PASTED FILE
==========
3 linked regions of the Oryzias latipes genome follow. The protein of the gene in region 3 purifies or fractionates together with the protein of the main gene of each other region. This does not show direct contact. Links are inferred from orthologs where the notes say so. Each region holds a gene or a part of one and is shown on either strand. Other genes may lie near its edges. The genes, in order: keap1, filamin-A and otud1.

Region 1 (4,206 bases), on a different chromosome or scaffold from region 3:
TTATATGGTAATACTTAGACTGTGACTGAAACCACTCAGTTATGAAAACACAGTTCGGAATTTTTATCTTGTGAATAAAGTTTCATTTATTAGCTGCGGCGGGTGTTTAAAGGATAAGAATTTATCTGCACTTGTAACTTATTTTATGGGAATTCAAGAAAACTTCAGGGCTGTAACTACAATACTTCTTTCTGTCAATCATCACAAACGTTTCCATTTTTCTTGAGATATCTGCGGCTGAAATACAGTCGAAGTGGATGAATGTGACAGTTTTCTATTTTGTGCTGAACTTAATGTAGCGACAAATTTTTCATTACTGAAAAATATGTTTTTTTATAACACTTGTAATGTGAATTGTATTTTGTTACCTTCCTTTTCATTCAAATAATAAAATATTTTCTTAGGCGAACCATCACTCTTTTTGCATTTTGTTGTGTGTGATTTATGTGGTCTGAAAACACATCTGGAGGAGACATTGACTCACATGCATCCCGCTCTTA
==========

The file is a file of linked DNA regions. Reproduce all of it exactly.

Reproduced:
3 linked regions of the Oryzias latipes genome follow. The protein of the gene in region 3 purifies or fractionates together with the protein of the main gene of each other region. This does not show direct contact. Links are inferred from orthologs where the notes say so. Each region holds a gene or a part of one and is shown on either strand. Other genes may lie near its edges. The genes, in order: keap1, filamin-A and otud1.

Region 1 (4,206 bases), on a different chromosome or scaffold from region 3:
TTATATGGTAATACTTAGACTGTGACTGAAACCACTCAGTTATGAAAACACAGTTCGGAATTTTTATCTTGTGAATAAAGTTTCATTTATTAGCTGCGGCGGGTGTTTAAAGGATAAGAATTTATCTGCACTTGTAACTTATTTTATGGGAATTCAAGAAAACTTCAGGGCTGTAACTACAATACTTCTTTCTGTCAATCATCACAAACGTTTCCATTTTTCTTGAGATATCTGCGGCTGAAATACAGTCGAAGTGGATGAATGTGACAGTTTTCTATTTTGTGCTGAACTTAATGTAGCGACAAATTTTTCATTACTGAAAAATATGTTTTTTTATAACACTTGTAATGTGAATTGTATTTTGTTACCTTCCTTTTCATTCAAATAATAAAATATTTTCTTAGGCGAACCATCACTCTTTTTGCATTTTGTTGTGTGTGATTTATGTGGTCTGAAAACACATCTGGAGGAGACATTGACTCACATGCATCCCGCTCTTA